Students really engaged in the simulation to the extent that I was very surprised. They had all done considerable preparation, made their own pre-materials, performed the characters they were assigned and learned what it was like to be in the moment when the tyranny of the urgent can supersede the most rational decision-making.
Several students told me on the day and subsequently within the reflective assessment linked to the simulation activity that they learned a lot. They gained different perspectives and insights from studying literature or learning in a routine lecture/class format. They also demonstrated that they had learning beyond the academic, and learned about negotiation practises and even team work when members are not on the same page.
This simulation will remain a key part of my course for the years to come. The experience this year gave me greater confidence to run the simulation effectively, and make small adjustments to the material and day plan. For example – I think that the last phase (there were a total of 4) is where it started to fall apart. Students were tired, and the material of the fourth phase got a bit more far-fetched and more linked to politics than health security per se. I will reflect whether to remove this fourth phase entirely and just focus on the three initial ones, or whether I just need to change the content of this last part to keep students on track.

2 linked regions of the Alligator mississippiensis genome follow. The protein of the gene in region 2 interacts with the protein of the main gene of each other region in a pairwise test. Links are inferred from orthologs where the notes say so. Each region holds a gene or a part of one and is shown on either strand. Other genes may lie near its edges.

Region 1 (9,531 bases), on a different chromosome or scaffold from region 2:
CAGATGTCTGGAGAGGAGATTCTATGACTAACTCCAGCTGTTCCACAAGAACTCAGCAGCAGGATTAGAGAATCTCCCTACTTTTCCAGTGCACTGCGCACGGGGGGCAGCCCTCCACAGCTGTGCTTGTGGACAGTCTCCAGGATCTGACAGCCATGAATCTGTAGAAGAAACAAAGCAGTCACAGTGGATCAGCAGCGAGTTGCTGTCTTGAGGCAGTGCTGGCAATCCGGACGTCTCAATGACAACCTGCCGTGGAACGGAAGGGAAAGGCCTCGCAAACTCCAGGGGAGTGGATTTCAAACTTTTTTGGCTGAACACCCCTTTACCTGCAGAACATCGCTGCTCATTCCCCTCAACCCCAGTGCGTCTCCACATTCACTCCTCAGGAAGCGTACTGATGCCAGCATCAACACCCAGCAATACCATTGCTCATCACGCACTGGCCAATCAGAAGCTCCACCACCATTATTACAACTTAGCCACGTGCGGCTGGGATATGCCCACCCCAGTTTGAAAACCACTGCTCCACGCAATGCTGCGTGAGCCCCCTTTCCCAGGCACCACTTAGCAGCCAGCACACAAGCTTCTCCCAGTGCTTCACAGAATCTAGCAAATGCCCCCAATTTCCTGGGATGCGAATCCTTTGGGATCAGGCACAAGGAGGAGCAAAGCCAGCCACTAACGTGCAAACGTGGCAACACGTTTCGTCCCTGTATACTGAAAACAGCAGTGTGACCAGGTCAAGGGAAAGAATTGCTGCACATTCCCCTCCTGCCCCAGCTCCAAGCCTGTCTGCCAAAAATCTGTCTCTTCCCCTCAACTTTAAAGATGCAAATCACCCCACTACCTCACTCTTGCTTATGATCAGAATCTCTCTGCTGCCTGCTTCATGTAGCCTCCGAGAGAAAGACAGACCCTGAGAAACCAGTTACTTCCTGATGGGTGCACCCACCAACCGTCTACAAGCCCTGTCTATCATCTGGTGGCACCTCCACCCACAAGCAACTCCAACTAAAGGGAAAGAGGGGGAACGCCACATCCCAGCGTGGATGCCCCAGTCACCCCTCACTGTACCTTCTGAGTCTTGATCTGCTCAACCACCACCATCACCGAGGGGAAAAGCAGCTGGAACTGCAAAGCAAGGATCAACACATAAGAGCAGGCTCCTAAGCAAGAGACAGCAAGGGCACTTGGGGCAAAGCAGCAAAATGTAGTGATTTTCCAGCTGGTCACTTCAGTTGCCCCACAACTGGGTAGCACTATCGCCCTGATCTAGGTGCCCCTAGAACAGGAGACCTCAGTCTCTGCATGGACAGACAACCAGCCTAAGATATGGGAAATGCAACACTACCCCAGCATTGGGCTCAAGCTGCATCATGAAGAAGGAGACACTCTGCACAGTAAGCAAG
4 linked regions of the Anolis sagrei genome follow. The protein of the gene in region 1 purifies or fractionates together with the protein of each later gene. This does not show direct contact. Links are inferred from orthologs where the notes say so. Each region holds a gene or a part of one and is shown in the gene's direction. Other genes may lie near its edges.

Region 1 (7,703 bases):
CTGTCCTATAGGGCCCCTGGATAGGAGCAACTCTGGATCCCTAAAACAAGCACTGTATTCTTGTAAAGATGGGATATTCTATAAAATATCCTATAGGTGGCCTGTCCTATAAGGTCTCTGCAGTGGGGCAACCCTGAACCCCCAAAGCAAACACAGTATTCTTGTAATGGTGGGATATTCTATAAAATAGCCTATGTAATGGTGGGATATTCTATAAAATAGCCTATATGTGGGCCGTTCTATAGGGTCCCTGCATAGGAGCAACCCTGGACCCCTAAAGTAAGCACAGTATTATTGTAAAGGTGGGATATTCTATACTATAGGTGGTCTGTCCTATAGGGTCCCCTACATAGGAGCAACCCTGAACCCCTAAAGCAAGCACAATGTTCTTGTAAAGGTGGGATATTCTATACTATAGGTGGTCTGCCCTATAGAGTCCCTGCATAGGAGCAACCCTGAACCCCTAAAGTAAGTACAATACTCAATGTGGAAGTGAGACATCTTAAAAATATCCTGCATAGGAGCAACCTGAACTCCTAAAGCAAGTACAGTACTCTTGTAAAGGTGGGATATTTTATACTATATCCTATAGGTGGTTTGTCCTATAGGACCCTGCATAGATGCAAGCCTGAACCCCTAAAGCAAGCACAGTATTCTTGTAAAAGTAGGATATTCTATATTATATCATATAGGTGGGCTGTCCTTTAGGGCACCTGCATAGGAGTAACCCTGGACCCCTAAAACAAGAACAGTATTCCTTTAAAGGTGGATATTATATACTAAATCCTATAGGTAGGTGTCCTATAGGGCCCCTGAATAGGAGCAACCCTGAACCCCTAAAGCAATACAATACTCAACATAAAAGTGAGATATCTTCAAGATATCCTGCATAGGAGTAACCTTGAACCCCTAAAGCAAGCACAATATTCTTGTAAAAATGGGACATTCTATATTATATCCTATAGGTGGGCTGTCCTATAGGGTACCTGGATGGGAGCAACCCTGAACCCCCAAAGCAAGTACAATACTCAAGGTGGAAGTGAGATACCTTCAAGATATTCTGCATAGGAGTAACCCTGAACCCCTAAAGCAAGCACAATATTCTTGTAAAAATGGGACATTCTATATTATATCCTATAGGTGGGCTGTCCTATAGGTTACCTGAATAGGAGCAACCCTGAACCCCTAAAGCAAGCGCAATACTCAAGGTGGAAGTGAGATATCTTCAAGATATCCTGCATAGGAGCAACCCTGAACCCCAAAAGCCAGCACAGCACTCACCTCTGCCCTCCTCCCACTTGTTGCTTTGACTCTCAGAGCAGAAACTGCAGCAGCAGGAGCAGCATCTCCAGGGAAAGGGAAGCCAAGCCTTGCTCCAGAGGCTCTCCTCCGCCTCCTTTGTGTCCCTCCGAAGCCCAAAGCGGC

I also plan to write about this experience for publication.
I would encourage interested colleagues to go for it! It was a lot of work to bring this together, and required lots of imagining (and guessing) what students may or may not think in a given situation. However, it was a great experience on the day and well worth all the effort.
I think creating our simulation from a fictional event was crucial, so that particular students didn’t come with pre-formulated plans based on actual events – however, this is not without its challenges to ensure there is enough material and consistency.
Students also valued the different media formats – both press releases, newspaper clippings, tweets, radio updates and video clips.
A final gap that I think needs to be considered is how to ensure that all students have the same “amount” of work on the day. Some of the groups I created had a more pertinent role than others – for example, the Ministry of Health was in demand all day, compared to the beef lobby etc.
Colleagues considering developing their own simulation activity might also be interested in the LSE simulation special interest group LSE SIM-SIG. This is a practice exchange group for colleagues who are planning to use, or are currently using, simulations in the classroom. LSE SIM-SIG will meet once a term, and there is an online space to share resources and support. To join LSE SIM-SIG contact Jenni Carr (email@example.com).